Sprouting Up

Construction of the new DAM wing is about to begin.

The morning of April 9 was absolutely flawless here in Denver, with the temperature hovering in the mid-sixties under a stunningly clear blue Colorado-brand sky. On that perfect day, several hundred people had gathered in the former parking lot at 13th Avenue and Acoma Street to witness a celebration of the soon-to-be-built wing of the Denver Art Museum, which will rise on the spot where they were standing.

The reception, which was open to the public but not well publicized, wasn't really a groundbreaking -- not a single shovel of earth was tilled -- but it served the same purpose of ceremoniously indicating that the project has officially begun.

Lewis Sharp, the DAM's brilliant director, served as emcee for the festivities. And from my point of view, he desrves almost all the credit for the DAM expansion, which will nearly double the size of the museum. Sharp is extremely pragmatic, inordinately savvy, unbelievably charming and remarkably funny -- attributes he has drawn on throughout the process, pushing the project to unprecedented heights. This is why Denver is getting the kind of museum building the world is already starting to notice -- even though, as I said, they haven't turned that first shovel of earth yet!

Fly away: An artist's rendering of the new Frederic C. 
Hamilton Building, part of the Denver Art Museum 
Fly away: An artist's rendering of the new Frederic C. Hamilton Building, part of the Denver Art Museum expansion.

From the very start, back in the late 1990s, when discussions that concerned over-crowding began at the current DAM, Sharp's intelligence was the guiding force. The problem with the present building was obvious: It was too small. Lots of the collection, way more than half, is put away in perpetual storage. And those blockbusters! When a big one's in town, the museum gets so crowded that it's hard to move anywhere on the first floor.

Some museum directors -- too many, as a matter of fact -- would have looked at the problem and decided that the answer was to scrap the existing facility and build anew. But Sharp would have none of that. The building, after all, is an iconic work by a giant of twentieth-century architecture -- the late Italian modernist Gio Ponti -- that is highly valued by many. The distinctive structure, clad in Pyrex glass tiles, is Ponti's only project in North America, so before plans were formalized for an expansion, Sharp decided to preserve the existing DAM building and to construct a freestanding addition that would minimize any negative effects it might have on the Ponti.

It was also Sharp who decided that the new building would be an important work by a significant architect. Because the expansion site is near the distinctive Ponti building and the compelling Michael Graves-designed Denver Public Library, the museum director ordered something special, and apparently that's what he got.

In retrospect, Sharp's move to save the Ponti building and go after a world-class design for the new addition may seem like such an obviously right choice that anyone would have come up with the same two-part solution. However, it's easy to forget that making the right choice around here is something that's rarely done. Remember Zeckendorf Plaza downtown, the I.M. Pei complex that was destroyed at public expense? Recall Bill Muchow's Currigan Hall on Speer Boulevard, likewise a memory thanks to taxpayer's money? What about those now happily scuttled plans to destroy the Colorado Springs Fine Arts Center that were floating around last year? See, being as sharp as Sharp isn't as easy as it looks.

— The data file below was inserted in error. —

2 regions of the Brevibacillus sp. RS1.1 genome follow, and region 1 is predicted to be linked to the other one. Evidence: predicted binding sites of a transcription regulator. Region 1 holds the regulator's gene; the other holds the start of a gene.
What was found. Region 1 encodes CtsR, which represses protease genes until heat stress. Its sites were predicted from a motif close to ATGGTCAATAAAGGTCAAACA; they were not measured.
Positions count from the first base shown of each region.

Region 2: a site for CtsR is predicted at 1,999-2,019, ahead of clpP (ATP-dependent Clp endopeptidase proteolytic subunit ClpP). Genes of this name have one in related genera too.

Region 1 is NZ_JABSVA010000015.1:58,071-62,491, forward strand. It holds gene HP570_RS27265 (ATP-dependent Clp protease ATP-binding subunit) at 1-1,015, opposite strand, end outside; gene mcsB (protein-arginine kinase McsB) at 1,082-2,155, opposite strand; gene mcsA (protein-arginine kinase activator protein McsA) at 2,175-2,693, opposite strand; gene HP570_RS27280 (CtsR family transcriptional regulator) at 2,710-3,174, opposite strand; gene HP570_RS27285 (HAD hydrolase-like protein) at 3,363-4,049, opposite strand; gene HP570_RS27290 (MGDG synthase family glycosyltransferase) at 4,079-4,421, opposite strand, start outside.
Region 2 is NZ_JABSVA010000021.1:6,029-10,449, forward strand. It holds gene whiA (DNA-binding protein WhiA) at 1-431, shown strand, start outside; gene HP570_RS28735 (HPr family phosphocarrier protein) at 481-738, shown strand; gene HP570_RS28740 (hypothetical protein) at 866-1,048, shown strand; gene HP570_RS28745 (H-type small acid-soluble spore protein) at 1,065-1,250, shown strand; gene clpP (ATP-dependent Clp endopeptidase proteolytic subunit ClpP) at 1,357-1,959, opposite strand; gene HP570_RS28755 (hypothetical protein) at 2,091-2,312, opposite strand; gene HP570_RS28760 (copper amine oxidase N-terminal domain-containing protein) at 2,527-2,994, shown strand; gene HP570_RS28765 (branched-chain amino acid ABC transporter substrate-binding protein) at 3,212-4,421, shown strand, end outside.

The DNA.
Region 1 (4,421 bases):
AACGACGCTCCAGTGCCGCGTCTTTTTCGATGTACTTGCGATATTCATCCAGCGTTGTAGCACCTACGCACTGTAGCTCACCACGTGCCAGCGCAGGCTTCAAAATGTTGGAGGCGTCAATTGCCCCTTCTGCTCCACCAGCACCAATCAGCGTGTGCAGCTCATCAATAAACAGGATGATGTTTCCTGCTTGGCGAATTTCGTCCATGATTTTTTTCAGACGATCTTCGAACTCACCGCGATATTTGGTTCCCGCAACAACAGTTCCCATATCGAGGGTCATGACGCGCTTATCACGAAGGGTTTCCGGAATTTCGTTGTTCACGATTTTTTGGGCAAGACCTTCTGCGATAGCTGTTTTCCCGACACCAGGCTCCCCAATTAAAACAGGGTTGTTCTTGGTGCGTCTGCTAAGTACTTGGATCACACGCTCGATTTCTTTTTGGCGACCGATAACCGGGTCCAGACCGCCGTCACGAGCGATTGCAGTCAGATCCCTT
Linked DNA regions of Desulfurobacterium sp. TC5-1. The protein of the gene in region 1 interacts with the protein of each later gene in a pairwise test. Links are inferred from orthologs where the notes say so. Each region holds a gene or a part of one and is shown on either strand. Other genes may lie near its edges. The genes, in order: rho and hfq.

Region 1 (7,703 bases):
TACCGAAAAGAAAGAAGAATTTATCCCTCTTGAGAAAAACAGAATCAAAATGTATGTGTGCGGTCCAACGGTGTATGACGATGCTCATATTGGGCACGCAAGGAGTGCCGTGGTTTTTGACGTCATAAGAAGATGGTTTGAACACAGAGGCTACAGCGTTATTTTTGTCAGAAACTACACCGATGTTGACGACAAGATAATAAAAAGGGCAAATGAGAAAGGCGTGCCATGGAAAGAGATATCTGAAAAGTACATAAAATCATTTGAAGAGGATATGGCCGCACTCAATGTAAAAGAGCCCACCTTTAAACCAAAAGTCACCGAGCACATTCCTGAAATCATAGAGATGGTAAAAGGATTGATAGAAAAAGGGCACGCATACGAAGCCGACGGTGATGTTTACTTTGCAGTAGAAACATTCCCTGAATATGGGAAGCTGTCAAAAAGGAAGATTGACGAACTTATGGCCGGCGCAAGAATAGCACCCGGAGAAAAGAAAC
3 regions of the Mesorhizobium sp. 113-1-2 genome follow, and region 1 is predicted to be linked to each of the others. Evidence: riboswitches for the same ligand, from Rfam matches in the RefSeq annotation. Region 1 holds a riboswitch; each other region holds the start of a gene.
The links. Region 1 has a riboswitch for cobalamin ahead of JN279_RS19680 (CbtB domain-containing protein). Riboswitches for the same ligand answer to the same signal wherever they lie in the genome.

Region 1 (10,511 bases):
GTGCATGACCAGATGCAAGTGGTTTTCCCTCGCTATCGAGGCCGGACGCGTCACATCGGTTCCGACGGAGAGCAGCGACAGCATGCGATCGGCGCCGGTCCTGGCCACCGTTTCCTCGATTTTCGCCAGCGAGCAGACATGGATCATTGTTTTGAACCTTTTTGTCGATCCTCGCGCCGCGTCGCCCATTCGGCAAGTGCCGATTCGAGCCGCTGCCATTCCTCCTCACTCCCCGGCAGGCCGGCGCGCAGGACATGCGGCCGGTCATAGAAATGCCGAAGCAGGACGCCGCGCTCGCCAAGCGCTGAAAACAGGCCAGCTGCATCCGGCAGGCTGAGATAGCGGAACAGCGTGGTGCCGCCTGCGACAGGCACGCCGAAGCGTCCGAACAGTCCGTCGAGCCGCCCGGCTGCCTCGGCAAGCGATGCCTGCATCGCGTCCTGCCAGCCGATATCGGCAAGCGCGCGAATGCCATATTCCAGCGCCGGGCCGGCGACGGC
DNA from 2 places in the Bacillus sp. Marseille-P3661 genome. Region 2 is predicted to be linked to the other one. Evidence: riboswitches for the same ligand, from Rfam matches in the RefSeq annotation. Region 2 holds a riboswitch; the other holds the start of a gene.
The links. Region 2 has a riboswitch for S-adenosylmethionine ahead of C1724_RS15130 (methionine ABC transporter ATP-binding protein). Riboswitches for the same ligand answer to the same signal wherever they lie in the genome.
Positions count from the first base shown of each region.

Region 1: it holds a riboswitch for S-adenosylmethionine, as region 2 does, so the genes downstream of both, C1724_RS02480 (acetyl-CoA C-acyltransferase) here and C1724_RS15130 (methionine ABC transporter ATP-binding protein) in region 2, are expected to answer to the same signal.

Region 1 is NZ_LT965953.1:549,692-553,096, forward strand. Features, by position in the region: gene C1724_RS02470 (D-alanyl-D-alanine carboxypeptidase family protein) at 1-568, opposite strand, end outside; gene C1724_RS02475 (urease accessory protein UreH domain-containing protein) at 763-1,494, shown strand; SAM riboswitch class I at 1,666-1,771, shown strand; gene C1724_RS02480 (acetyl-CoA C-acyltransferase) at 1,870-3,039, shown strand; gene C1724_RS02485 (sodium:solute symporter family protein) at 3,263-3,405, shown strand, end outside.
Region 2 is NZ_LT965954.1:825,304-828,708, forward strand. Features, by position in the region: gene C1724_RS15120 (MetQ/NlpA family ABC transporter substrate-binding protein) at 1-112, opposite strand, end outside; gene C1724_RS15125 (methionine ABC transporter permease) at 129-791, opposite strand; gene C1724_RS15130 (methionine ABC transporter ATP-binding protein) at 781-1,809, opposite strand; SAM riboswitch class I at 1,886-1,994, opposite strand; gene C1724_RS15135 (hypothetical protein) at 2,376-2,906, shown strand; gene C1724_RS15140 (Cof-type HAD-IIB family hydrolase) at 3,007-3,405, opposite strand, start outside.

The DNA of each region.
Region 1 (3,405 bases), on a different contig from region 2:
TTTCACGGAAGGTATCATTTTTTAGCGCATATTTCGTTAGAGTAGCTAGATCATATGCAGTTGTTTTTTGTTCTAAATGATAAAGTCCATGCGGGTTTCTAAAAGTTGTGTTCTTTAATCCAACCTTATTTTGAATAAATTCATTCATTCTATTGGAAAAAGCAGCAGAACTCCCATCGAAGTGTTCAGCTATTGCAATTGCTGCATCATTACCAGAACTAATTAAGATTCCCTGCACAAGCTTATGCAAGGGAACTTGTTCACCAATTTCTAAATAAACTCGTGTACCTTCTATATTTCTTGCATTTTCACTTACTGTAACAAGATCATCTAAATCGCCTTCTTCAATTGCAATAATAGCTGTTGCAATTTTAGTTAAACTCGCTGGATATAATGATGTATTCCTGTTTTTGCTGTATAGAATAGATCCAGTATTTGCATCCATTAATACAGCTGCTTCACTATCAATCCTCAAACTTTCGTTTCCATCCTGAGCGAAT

Sharp's enthusiastic performance at last week's ceremony, during which he laid the credit for the project in the laps of everyone except himself, is indicative of his successful interpersonal technique. He began by acknowledging, above all others, three-term Denver mayor Wellington Webb, even though Webb has been as much an obstacle as an ally. Of course, that didn't prevent Webb from unself-consciously taking bows.

The intrepid Sharp got the bond election on the ballot by guiding the process through the quagmire of the Webb administration, ultimately getting the mayor on board. Sharp profusely thanked Webb last week for his endorsement of the expansion, but when the DAM originally went to hizzonor and asked for $63.5 million for the expansion, Webb stingily rolled it back to $62.5 million for no real reason at all, except that he could. The withheld million was particularly galling in light of the money the City was throwing at the Colorado Convention Center and hotel, Invesco Field and the Pepsi Center -- nearly a billion, as it turns out.

The bond passed handily in the 1999 election -- and I think the voters would have even passed a bond for $100 million. It's too bad Webb didn't allow the DAM to go for more money than it did.

I thought of all this as Webb accepted Sharp's generously presented accolades. As he made his remarks, the mayor got to the point where he acknowledged that he was unworthy of Sharp's many compliments. Now that Webb was stepping down, I thought, as I stood listening, maybe he'd be a little statesmanlike and give Sharp his due. But he didn't. Webb said the person really responsible for the success of the DAM project was his wife, Wilma Webb. The first lady, whom the mayor described as being interested in art and culture, officially served on the DAM's architect selection committee and unofficially had pillow-talk time with the mayor.

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